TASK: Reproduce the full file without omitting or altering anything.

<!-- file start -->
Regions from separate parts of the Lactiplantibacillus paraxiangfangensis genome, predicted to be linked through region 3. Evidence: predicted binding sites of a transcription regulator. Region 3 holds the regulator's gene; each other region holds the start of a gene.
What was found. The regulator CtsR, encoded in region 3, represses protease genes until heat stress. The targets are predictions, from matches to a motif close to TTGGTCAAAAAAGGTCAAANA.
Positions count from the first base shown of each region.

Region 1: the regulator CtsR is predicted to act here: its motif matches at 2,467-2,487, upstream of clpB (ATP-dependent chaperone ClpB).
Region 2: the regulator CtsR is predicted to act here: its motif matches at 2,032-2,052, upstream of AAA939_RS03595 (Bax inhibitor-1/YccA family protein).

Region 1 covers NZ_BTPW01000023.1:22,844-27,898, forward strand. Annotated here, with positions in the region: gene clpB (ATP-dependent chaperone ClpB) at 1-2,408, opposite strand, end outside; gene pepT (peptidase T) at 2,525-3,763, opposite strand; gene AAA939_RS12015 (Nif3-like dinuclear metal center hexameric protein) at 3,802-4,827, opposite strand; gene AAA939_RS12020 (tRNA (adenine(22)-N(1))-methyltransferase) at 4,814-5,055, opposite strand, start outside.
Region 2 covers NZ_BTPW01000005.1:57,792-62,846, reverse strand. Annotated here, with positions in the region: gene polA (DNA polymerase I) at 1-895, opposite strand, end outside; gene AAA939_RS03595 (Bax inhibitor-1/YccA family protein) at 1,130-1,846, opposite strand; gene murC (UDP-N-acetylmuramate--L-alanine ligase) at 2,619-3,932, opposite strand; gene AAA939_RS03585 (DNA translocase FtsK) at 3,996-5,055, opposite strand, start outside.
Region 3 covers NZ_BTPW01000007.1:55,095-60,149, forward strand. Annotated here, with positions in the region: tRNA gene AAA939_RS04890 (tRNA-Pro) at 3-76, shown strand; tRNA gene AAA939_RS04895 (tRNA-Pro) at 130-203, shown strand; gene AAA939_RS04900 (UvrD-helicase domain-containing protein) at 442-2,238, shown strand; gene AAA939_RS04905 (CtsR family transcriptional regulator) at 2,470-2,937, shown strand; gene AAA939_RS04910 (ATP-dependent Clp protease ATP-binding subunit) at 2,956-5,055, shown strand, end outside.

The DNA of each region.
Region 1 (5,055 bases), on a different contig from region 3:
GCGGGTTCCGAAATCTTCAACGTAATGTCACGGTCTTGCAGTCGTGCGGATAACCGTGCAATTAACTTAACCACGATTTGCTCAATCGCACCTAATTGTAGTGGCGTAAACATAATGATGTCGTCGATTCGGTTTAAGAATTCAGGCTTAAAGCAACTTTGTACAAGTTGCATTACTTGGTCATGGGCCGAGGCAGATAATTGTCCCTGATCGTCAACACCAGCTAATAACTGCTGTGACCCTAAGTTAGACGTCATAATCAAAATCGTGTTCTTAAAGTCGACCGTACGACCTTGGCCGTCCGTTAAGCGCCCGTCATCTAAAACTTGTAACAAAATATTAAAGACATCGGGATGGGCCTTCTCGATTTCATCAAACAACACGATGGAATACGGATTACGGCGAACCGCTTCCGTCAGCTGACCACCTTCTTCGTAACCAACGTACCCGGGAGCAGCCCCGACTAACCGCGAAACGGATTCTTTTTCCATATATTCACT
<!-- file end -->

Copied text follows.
Regions from separate parts of the Lactiplantibacillus paraxiangfangensis genome, predicted to be linked through region 3. Evidence: predicted binding sites of a transcription regulator. Region 3 holds the regulator's gene; each other region holds the start of a gene.
What was found. The regulator CtsR, encoded in region 3, represses protease genes until heat stress. The targets are predictions, from matches to a motif close to TTGGTCAAAAAAGGTCAAANA.
Positions count from the first base shown of each region.

Region 1: the regulator CtsR is predicted to act here: its motif matches at 2,467-2,487, upstream of clpB (ATP-dependent chaperone ClpB).
Region 2: the regulator CtsR is predicted to act here: its motif matches at 2,032-2,052, upstream of AAA939_RS03595 (Bax inhibitor-1/YccA family protein).

Region 1 covers NZ_BTPW01000023.1:22,844-27,898, forward strand. Annotated here, with positions in the region: gene clpB (ATP-dependent chaperone ClpB) at 1-2,408, opposite strand, end outside; gene pepT (peptidase T) at 2,525-3,763, opposite strand; gene AAA939_RS12015 (Nif3-like dinuclear metal center hexameric protein) at 3,802-4,827, opposite strand; gene AAA939_RS12020 (tRNA (adenine(22)-N(1))-methyltransferase) at 4,814-5,055, opposite strand, start outside.
Region 2 covers NZ_BTPW01000005.1:57,792-62,846, reverse strand. Annotated here, with positions in the region: gene polA (DNA polymerase I) at 1-895, opposite strand, end outside; gene AAA939_RS03595 (Bax inhibitor-1/YccA family protein) at 1,130-1,846, opposite strand; gene murC (UDP-N-acetylmuramate--L-alanine ligase) at 2,619-3,932, opposite strand; gene AAA939_RS03585 (DNA translocase FtsK) at 3,996-5,055, opposite strand, start outside.
Region 3 covers NZ_BTPW01000007.1:55,095-60,149, forward strand. Annotated here, with positions in the region: tRNA gene AAA939_RS04890 (tRNA-Pro) at 3-76, shown strand; tRNA gene AAA939_RS04895 (tRNA-Pro) at 130-203, shown strand; gene AAA939_RS04900 (UvrD-helicase domain-containing protein) at 442-2,238, shown strand; gene AAA939_RS04905 (CtsR family transcriptional regulator) at 2,470-2,937, shown strand; gene AAA939_RS04910 (ATP-dependent Clp protease ATP-binding subunit) at 2,956-5,055, shown strand, end outside.

The DNA of each region.
Region 1 (5,055 bases), on a different contig from region 3:
GCGGGTTCCGAAATCTTCAACGTAATGTCACGGTCTTGCAGTCGTGCGGATAACCGTGCAATTAACTTAACCACGATTTGCTCAATCGCACCTAATTGTAGTGGCGTAAACATAATGATGTCGTCGATTCGGTTTAAGAATTCAGGCTTAAAGCAACTTTGTACAAGTTGCATTACTTGGTCATGGGCCGAGGCAGATAATTGTCCCTGATCGTCAACACCAGCTAATAACTGCTGTGACCCTAAGTTAGACGTCATAATCAAAATCGTGTTCTTAAAGTCGACCGTACGACCTTGGCCGTCCGTTAAGCGCCCGTCATCTAAAACTTGTAACAAAATATTAAAGACATCGGGATGGGCCTTCTCGATTTCATCAAACAACACGATGGAATACGGATTACGGCGAACCGCTTCCGTCAGCTGACCACCTTCTTCGTAACCAACGTACCCGGGAGCAGCCCCGACTAACCGCGAAACGGATTCTTTTTCCATATATTCACT